There are two main types of potential acquirers for family-owned businesses: financial acquirers and strategic acquirers.
Strategic acquirers, such as competitors, may not always be the ideal or preferred choice for family shareholders. Therefore, financial acquirers, mainly private equity firms, can be a viable alternative for family owners who intend to exit or sell part of their company.
Private equity firms invest in companies that have strong growth potential, providing the necessary capital and expertise to help the company grow and succeed.
A recent studies by Graves, Seet and Michiels* suggests that private equity-backed companies tend to increase management practices, productivity, and are consistently well-managed.
Despite the findings in this study, many family firms hesitate to use private equity due to concerns regarding a loss of identity and shareholder control. The private equity firm’s operating model of buying a business, improving it, and selling it for a profit can lead to this issue. Furthermore, family firms with a lower level of understanding of private equity tend to be less likely to sell their shares to these firms.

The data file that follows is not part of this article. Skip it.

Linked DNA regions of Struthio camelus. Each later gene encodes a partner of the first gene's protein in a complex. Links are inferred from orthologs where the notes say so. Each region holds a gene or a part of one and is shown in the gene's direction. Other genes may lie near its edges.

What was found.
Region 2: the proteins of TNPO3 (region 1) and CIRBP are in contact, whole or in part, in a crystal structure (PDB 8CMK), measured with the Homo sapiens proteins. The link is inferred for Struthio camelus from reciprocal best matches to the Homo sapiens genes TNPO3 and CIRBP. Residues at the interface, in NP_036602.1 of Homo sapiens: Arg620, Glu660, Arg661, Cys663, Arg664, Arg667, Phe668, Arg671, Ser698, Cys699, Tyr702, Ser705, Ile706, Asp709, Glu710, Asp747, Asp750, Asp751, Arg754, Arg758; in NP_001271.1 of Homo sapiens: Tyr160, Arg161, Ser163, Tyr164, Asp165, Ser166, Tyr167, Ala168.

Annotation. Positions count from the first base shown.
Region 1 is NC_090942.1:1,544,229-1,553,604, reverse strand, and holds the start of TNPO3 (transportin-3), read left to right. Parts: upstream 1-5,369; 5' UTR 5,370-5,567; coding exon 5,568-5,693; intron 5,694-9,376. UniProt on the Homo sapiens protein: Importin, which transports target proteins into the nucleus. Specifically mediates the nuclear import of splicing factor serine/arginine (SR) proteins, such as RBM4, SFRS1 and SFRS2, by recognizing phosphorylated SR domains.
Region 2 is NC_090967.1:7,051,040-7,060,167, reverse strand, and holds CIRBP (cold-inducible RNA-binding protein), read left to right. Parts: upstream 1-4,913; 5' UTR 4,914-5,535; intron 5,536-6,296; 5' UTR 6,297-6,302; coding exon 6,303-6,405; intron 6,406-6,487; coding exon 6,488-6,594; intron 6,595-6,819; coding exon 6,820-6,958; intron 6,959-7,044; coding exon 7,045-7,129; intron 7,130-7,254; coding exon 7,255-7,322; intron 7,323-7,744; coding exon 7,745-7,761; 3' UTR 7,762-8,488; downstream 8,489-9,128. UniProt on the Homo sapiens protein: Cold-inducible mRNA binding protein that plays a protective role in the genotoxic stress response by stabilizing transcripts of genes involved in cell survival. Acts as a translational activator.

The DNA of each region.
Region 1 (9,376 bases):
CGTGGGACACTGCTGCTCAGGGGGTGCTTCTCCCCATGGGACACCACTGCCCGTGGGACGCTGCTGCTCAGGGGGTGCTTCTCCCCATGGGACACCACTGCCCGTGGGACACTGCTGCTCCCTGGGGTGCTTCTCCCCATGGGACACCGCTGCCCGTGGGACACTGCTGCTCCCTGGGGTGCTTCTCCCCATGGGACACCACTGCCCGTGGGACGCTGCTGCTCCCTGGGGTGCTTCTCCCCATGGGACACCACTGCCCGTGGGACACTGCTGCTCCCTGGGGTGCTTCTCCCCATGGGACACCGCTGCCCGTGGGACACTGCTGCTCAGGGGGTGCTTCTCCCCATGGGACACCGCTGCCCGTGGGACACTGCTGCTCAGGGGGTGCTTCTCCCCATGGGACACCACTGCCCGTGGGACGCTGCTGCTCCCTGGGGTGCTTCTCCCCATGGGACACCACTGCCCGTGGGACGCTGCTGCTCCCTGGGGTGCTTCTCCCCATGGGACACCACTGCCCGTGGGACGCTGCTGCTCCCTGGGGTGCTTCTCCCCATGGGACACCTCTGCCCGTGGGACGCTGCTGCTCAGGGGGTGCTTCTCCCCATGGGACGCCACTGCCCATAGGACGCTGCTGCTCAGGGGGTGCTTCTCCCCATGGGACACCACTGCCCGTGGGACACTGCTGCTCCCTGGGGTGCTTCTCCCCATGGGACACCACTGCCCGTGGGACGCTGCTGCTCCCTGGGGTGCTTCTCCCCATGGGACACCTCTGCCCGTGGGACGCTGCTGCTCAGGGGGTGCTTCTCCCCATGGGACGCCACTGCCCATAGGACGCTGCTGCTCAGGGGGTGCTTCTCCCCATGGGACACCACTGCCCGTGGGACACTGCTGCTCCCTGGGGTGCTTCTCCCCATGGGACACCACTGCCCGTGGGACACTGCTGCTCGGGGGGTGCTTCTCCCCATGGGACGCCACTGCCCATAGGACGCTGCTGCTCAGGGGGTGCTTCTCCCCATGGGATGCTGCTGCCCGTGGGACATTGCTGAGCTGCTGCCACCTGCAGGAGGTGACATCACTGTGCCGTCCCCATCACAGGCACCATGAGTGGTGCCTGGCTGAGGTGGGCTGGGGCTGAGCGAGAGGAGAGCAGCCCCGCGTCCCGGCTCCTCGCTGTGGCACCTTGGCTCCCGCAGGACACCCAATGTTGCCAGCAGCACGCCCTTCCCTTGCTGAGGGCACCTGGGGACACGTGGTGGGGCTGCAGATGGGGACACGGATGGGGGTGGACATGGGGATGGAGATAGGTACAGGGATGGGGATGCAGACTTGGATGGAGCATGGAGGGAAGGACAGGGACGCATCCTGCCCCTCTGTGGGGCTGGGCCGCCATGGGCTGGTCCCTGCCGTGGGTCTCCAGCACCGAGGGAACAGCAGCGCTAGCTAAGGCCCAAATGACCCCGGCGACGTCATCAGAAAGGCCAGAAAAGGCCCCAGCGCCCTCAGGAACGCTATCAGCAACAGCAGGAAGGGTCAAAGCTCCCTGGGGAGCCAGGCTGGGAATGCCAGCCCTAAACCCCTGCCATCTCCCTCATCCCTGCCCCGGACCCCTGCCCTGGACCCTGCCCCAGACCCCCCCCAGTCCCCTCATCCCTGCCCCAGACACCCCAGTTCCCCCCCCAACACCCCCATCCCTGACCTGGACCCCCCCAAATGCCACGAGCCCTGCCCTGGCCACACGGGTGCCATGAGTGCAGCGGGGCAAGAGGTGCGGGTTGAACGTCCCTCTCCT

The same study shows that when family-owned businesses do decide to work with private equity firms, it is often for two main reasons: growth and ownership restructuring. Family business owners are more likely to consider using private equity financing for growing the business or restructuring ownership when their succession strategy entails relinquishing control (i.e., selling the business sometime in the future).
It should be known that private equity companies generally benefit family business shareholders by, for example, increasing shareholder value through leveraging their network, experience, industry knowledge, recruiting, digital transformation, and increasing its competitive advantage by merging with other companies.
That is not to say that it is all fun and games working with private equity firms. Negative private equity strategies sometimes include using extreme cost-cutting mechanisms and short-term focus to increase margins to reach their required IRR. These negatives can be mitigated by choosing and negotiating a good agreement with the private equity firm, preventing future conflicts.
In conclusion, family-owned businesses should not outright dismiss the option of selling to a private equity firm. Despite concerns about loss of identity and the private equity operating model, private equity firms can offer real value to family-owned businesses.
Therefore, when planning the succession of their business, family business shareholders should explore all options, including private equity financing. With good agreements in place a family business, private equity partnership can definitely be a match.
If you would like more information on family-owned businesses and private equity firms, please contact Jasper Durbin.